How To Ensure Your Age-Diverse Business Succeeds
Most workplaces are no longer composed of just one generation; it’s important to understand each generation to reduce turnover and encourage their long-term growth in your business. The main generations in the workforce are Baby Boomers (born between 1944-1964), Gen X (born between 1965-1980), and Millennials (born between 1981-1995). Each have their own career goals and aspirations they want to achieve. Because many workplaces are so age-diverse, using a “one-size-fits-all” model for your company isn’t the best approach—you need to understand the needs of each generation to foster their best work. Here are a few ways to understand and manage employees of different age ranges.
Understand Their Priorities
Everyone is at different stages in their lives, so by understanding what your employees are hoping to achieve and attain can help you run your business more effectively and improve retention. Baby boomers are typically getting ready for retirement, and thus value retirement planning as well as better health insurance and benefits. Gen X, being somewhat in the middle of their careers, want job security for the positions they’re in, a good work-life balance, and are often looking for ways they can move up the company ladder. Finally, millennials are relatively new to the workforce, but like Gen X, value a work-life balance, plus benefits, and work schedule flexibility.
Streamline Communication and Collaboration
Not everything needs to be a meeting or even an email. Technology has come a long way to be able to communicate easier and connect your employees. If you often need to talk to other people in other locations, you can set up video conferencing, or even just something simple like Skype, for people to quickly message each other. Look for ways to remove antiquated processes as well. For example, switching to electronic documents where possible and minimizing paper use so people aren’t searching for documents on other people’s desks. Find the best way to use technology for employees to communicate and you’ll see an improvement in collaboration.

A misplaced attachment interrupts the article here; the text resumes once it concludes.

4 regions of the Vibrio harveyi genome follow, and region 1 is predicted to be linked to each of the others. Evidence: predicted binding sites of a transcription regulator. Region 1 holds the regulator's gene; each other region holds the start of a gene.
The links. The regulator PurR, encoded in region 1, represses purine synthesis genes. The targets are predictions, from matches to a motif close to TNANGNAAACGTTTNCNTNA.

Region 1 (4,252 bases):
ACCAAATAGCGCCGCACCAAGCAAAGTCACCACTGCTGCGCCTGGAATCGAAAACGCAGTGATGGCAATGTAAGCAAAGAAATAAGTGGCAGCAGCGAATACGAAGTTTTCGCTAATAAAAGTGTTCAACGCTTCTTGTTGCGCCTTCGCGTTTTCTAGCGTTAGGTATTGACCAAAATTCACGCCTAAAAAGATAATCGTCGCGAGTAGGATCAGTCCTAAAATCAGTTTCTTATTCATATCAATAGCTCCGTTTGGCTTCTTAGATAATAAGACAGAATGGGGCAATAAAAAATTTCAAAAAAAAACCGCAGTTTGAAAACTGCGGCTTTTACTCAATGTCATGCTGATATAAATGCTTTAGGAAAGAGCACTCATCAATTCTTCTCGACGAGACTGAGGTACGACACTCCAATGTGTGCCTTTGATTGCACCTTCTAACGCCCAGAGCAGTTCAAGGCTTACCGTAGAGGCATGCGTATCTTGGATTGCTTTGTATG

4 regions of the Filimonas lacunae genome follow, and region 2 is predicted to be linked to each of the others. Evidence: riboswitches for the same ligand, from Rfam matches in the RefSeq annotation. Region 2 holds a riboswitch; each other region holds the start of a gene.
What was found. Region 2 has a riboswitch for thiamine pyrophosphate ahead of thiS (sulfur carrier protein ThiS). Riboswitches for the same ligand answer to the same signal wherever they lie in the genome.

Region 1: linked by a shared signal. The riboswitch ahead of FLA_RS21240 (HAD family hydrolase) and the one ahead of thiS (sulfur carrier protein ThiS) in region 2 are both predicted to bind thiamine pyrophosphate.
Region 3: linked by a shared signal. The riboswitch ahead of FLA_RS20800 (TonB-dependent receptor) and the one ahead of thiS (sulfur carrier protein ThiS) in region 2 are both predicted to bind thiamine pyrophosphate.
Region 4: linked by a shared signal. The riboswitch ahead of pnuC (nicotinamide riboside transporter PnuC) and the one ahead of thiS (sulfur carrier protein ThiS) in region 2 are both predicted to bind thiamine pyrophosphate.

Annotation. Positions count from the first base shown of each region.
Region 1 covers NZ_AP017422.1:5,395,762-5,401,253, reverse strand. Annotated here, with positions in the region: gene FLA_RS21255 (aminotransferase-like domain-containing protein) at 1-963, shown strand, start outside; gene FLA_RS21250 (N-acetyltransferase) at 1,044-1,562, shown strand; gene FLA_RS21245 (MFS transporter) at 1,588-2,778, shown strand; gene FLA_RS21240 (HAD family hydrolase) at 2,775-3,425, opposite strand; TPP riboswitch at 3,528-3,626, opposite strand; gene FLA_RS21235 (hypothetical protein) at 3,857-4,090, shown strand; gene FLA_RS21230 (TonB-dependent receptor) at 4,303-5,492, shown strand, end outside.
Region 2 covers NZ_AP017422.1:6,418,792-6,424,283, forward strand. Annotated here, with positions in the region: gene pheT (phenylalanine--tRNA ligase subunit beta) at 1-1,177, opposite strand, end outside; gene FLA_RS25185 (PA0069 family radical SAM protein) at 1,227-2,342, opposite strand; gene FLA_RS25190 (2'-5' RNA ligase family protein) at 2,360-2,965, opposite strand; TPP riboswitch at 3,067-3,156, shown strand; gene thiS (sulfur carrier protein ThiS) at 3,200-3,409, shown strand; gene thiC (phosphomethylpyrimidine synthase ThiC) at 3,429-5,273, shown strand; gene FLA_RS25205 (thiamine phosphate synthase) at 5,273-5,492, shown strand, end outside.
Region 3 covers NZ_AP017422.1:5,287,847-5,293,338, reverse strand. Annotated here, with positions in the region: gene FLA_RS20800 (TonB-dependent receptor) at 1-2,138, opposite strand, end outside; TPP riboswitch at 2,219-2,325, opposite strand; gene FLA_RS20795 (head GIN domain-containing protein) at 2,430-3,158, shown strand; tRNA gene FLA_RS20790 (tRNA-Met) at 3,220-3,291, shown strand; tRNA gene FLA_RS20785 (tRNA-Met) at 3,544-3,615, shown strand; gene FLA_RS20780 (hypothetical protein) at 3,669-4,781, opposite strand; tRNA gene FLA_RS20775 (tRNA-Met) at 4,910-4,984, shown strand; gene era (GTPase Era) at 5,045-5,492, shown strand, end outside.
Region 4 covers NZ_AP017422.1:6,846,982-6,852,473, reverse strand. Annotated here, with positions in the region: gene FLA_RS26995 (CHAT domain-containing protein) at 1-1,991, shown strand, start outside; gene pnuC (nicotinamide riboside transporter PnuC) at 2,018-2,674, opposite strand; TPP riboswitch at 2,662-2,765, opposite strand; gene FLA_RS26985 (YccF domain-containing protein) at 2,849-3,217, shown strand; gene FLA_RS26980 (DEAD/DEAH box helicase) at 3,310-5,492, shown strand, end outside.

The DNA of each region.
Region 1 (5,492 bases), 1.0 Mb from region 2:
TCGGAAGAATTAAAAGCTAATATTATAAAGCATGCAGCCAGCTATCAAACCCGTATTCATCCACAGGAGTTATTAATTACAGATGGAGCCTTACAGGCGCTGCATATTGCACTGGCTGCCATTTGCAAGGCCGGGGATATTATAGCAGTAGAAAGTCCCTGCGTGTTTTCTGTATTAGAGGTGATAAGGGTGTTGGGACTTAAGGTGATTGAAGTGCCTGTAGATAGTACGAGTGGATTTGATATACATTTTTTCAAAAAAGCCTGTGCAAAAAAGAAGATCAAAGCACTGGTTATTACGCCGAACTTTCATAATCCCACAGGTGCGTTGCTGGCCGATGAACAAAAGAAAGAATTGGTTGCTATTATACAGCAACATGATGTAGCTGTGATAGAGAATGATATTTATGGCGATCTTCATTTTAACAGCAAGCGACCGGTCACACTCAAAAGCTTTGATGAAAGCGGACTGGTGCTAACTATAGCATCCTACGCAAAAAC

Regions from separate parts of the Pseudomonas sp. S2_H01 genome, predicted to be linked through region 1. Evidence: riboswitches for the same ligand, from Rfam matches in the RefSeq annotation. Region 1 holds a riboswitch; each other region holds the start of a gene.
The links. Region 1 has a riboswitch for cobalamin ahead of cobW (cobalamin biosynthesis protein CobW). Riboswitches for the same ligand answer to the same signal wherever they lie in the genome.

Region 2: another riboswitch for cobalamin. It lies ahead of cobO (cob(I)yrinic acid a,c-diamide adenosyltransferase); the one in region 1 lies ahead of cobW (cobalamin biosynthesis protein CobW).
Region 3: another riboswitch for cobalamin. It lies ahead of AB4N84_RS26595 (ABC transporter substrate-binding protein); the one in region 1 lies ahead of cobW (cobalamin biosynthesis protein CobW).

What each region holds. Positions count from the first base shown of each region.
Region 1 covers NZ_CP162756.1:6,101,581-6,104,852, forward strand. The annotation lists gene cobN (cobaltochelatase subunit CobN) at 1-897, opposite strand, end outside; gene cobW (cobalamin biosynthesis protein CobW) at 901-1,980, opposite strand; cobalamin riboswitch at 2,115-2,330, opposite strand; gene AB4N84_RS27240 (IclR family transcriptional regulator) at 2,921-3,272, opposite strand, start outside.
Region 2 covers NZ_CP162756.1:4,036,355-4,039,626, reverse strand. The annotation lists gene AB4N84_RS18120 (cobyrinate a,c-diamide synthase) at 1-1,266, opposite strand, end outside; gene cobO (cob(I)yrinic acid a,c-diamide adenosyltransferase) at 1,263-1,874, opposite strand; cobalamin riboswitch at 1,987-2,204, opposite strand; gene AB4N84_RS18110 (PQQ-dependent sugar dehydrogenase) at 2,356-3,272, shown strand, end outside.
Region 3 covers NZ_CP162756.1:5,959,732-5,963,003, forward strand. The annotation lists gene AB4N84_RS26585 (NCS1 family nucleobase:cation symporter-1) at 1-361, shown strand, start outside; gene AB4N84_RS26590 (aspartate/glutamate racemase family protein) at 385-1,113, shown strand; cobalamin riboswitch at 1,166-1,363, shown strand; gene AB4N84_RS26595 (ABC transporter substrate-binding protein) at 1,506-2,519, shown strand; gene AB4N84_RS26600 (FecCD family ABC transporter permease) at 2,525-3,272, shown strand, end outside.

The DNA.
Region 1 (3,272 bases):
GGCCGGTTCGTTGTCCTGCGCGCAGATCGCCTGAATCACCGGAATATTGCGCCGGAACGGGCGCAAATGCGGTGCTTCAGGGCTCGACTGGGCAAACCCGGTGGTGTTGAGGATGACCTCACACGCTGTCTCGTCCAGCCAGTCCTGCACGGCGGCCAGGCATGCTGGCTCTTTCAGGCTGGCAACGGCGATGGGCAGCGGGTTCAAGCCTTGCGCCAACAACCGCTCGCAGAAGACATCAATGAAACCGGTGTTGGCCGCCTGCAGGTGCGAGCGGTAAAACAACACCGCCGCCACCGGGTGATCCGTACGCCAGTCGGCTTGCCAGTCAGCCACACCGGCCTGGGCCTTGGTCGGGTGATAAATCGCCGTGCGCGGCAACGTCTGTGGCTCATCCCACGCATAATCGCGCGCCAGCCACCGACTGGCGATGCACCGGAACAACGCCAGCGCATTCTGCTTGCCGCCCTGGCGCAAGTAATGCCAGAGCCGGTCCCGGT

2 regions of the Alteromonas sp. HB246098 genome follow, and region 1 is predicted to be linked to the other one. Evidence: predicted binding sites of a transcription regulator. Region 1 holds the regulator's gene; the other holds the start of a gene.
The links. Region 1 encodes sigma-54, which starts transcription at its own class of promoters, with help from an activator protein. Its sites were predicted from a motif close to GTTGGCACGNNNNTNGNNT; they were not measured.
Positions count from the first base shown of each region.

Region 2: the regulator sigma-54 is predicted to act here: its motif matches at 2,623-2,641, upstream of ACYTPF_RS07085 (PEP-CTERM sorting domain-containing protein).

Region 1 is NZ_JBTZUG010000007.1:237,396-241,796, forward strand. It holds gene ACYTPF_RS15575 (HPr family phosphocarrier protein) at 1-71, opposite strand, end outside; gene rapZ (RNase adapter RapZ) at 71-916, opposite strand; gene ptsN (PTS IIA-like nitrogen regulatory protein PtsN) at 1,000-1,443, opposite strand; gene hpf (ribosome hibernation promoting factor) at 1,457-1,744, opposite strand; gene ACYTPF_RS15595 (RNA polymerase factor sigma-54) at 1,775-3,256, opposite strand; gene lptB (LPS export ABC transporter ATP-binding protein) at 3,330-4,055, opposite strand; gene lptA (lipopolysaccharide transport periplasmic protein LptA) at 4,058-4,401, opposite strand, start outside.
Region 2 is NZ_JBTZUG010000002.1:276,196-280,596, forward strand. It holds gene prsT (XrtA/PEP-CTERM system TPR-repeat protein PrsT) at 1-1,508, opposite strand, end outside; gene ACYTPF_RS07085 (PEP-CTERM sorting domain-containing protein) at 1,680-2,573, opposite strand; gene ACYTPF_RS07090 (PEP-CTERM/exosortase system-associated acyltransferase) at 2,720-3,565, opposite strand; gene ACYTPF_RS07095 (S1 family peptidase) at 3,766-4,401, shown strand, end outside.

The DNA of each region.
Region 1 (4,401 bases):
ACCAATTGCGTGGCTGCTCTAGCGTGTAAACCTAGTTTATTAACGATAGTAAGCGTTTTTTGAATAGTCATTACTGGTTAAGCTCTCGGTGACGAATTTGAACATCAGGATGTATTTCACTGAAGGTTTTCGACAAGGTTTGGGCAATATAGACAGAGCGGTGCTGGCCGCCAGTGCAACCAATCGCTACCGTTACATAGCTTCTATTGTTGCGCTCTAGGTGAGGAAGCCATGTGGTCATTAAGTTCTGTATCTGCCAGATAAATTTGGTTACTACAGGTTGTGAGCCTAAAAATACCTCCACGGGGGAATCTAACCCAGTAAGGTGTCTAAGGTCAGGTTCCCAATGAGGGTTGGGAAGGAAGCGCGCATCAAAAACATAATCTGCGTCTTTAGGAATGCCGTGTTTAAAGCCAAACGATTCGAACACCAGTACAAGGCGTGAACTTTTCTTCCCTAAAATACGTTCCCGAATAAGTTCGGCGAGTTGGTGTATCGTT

Foster Growth and Education
People want to feel confident and skilled in their roles, and you can help them do so by investing in learning and professional development. This, in particular, should be tailored to the growth of people in different generations. Older generations likely want to know how to work faster and more efficiently, while younger generations look for how their role fits into the company and how to improve their quality of work. By taking an active interest in helping your employees grow, it also makes them feel valued and can build loyalty and trust toward the business, thus improving retention.
Keep An Open Mind and Ask For Feedback
Your employees know what they want, so if you don’t know how best to address their needs moving forward, it’s important to be open to what they have to say. By fostering open, transparent communication between management and workers, your employees also build trust with you and the company itself. It’s also a good idea to touch base more than annually with your employees to see what changes could be made to improve productivity and work culture.
Overall, an age-diverse workplace can be complicated with multiple generations vying to have their needs met. While you may not be able to satisfy everyone, finding ways to support employees of all generations is always going to be the best practice for your business.